To be frank the world has grown weary of these two and as long as they remain in power nothing will move forward in terms of peace. As long as the Middle East political landscape is dominated by these men and others like them, and as long as Western foreign policy is dictated by men like Trump, then peace will remain unattainable.

It' a view shared by Women Wage Peace co-founder, Amira Zidan, an Arab-Israeli mother, who told an AFP reporter. “The men who have power believe only in war, but with the strength of women we can bring something else, something new.”

The WWP movement drew on their historical and religious backgrounds as they erected a tent for peace which they called Hagar and Sarah after the mothers of Ishmael and Isaac, the brother patriarchs of the Arabs and Jews. The women taking part came from virtually every political background, and from towns, cities and villages across the region.

Among them was Michal Froman, who was stabbed by a Palestinian in January 2016 while pregnant with her fifth child. “As a religious woman,” she told the AFP journalist, “I say that not to believe in peace is not to believe in God.” Women Wage Peace was established after Israel’s 50-day offensive against Gaza in the summer of 2014 when more than 2,100 Palestinians, including more than 500 children, were killed. Israel put the number of its dead at 67 soldiers and six civilians. One of the first events that the women did was to fast in relays over 50 days in 2015, to remember, matching the length of the onslaught day for day.

In Cairo, the men from Hamas and Fatah came together for a reconciliation pact in a meeting brokered by Egypt this week. As far as the Palestinian Authority is concerned, the Egyptian government is lending support to both Hamas and Mohammed Dahlan, both rivals to President Abbas. “The Egyptians are driven, in these efforts, by their own interests, not our interests,” a senior Fatah official briefed the media.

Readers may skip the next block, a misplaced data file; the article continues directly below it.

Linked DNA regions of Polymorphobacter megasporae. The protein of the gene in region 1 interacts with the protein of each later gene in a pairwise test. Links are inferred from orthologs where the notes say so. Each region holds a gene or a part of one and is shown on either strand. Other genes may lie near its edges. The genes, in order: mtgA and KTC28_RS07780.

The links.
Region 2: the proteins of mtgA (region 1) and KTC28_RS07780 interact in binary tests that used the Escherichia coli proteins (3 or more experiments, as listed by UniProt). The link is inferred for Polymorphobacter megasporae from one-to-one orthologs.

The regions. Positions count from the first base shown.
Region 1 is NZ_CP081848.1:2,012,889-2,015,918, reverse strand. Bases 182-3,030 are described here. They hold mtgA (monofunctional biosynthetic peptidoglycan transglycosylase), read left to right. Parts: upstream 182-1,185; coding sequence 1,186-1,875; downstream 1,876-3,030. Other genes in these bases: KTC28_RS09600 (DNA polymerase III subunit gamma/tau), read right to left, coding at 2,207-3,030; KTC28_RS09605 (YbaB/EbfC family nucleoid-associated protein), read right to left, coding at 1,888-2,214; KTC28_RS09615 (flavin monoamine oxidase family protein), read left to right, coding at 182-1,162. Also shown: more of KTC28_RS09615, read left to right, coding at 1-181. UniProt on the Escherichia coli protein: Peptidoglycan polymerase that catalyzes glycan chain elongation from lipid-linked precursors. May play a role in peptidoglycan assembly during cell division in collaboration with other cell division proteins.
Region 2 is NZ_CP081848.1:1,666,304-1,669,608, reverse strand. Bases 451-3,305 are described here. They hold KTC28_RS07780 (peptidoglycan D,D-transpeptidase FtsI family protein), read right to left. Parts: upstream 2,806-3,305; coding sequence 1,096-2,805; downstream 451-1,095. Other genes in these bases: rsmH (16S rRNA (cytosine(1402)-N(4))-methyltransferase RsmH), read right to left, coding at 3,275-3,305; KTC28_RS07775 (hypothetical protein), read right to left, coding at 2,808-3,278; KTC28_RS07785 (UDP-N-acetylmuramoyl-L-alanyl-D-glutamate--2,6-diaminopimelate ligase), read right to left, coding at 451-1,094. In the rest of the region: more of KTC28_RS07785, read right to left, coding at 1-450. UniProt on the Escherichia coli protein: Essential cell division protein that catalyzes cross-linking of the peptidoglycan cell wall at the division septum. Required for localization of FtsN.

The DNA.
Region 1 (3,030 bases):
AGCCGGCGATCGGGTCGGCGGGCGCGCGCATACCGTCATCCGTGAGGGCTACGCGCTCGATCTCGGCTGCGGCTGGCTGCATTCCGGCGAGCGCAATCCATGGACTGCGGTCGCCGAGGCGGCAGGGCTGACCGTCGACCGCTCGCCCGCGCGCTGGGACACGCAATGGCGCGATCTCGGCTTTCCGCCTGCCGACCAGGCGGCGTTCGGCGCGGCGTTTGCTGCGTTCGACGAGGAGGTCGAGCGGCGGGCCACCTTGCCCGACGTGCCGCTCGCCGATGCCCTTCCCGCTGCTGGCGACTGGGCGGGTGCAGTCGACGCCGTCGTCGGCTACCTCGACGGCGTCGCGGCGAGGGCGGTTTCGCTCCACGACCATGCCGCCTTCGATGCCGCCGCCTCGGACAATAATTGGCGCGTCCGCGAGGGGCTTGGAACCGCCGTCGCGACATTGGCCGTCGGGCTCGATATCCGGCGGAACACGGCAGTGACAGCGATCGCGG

That brief and telling statement was made during the reconciliation talks. Let's face it, if Palestinian men like these can'r even get on together what hope is there to see this lot sit down in peace talks with anyone? Abbas and his team are strangers to the concept of unity and what it means. If the female descendants of Hagar and Sarah can put their differences aside and come together for peace, then how difficult can it be for the men?

Of course Abbas’s stumbling block is that he doesn’t even like or trust his own people. That being the case, the best thing the 82-year-old can do for peace is to walk away from his power base in Ramallah. It would be something if the Israeli leader did the same. As the WWP march arrived in Jerusalem, Benjamin Netanyahu was holding a Bible studies class where he found time to issue this statement about Palestinian reconciliation efforts: “We’re not interested in fake reconciliation in which Palestinian parties reconcile with each other at the expense of our existence.” 

He finds the victim card irresistible while showing he has nothing but contempt for words like unity and reconciliation. With such entrenched views, it’s little wonder that Israeli and Palestinian women have lost faith in their men to deliver peace and are doing it for themselves. Women Wage Peace is a great initiative which deserves massive publicity, so please make sure you share today's column to a wider audience.

These women deserve to be applauded and lauded for their work and not ignored.

(Sister Yvonne Ridley is an author and journalist living in the UK. Her latest books is called TORTURE: Does it work? Interrogation issues and effectiveness in the Global War on Terror. You can order a copy here: )